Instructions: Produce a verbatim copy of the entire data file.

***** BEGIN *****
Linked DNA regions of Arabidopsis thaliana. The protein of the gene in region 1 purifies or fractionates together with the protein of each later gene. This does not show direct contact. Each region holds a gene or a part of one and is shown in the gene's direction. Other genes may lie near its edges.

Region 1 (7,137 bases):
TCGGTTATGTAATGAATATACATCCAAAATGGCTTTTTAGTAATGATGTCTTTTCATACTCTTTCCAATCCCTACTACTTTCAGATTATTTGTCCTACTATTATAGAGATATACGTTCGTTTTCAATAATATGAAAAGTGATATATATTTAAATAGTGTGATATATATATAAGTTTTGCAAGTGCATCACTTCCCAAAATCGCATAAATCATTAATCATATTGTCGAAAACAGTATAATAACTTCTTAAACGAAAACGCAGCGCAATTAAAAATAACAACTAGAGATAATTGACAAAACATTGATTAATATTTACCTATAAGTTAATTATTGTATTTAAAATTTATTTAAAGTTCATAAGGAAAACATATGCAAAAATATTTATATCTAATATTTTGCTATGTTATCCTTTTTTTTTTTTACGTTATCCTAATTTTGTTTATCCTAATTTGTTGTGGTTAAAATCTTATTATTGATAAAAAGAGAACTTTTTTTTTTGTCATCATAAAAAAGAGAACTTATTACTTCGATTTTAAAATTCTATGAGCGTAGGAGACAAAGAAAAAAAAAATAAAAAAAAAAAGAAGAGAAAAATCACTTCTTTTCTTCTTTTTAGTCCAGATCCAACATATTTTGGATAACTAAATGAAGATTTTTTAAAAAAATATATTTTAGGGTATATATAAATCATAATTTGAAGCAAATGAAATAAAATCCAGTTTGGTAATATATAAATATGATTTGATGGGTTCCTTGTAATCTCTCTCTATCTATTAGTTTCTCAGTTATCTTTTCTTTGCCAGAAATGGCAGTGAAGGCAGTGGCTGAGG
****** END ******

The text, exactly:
Linked DNA regions of Arabidopsis thaliana. The protein of the gene in region 1 purifies or fractionates together with the protein of each later gene. This does not show direct contact. Each region holds a gene or a part of one and is shown in the gene's direction. Other genes may lie near its edges.

Region 1 (7,137 bases):
TCGGTTATGTAATGAATATACATCCAAAATGGCTTTTTAGTAATGATGTCTTTTCATACTCTTTCCAATCCCTACTACTTTCAGATTATTTGTCCTACTATTATAGAGATATACGTTCGTTTTCAATAATATGAAAAGTGATATATATTTAAATAGTGTGATATATATATAAGTTTTGCAAGTGCATCACTTCCCAAAATCGCATAAATCATTAATCATATTGTCGAAAACAGTATAATAACTTCTTAAACGAAAACGCAGCGCAATTAAAAATAACAACTAGAGATAATTGACAAAACATTGATTAATATTTACCTATAAGTTAATTATTGTATTTAAAATTTATTTAAAGTTCATAAGGAAAACATATGCAAAAATATTTATATCTAATATTTTGCTATGTTATCCTTTTTTTTTTTTACGTTATCCTAATTTTGTTTATCCTAATTTGTTGTGGTTAAAATCTTATTATTGATAAAAAGAGAACTTTTTTTTTTGTCATCATAAAAAAGAGAACTTATTACTTCGATTTTAAAATTCTATGAGCGTAGGAGACAAAGAAAAAAAAAATAAAAAAAAAAAGAAGAGAAAAATCACTTCTTTTCTTCTTTTTAGTCCAGATCCAACATATTTTGGATAACTAAATGAAGATTTTTTAAAAAAATATATTTTAGGGTATATATAAATCATAATTTGAAGCAAATGAAATAAAATCCAGTTTGGTAATATATAAATATGATTTGATGGGTTCCTTGTAATCTCTCTCTATCTATTAGTTTCTCAGTTATCTTTTCTTTGCCAGAAATGGCAGTGAAGGCAGTGGCTGAGG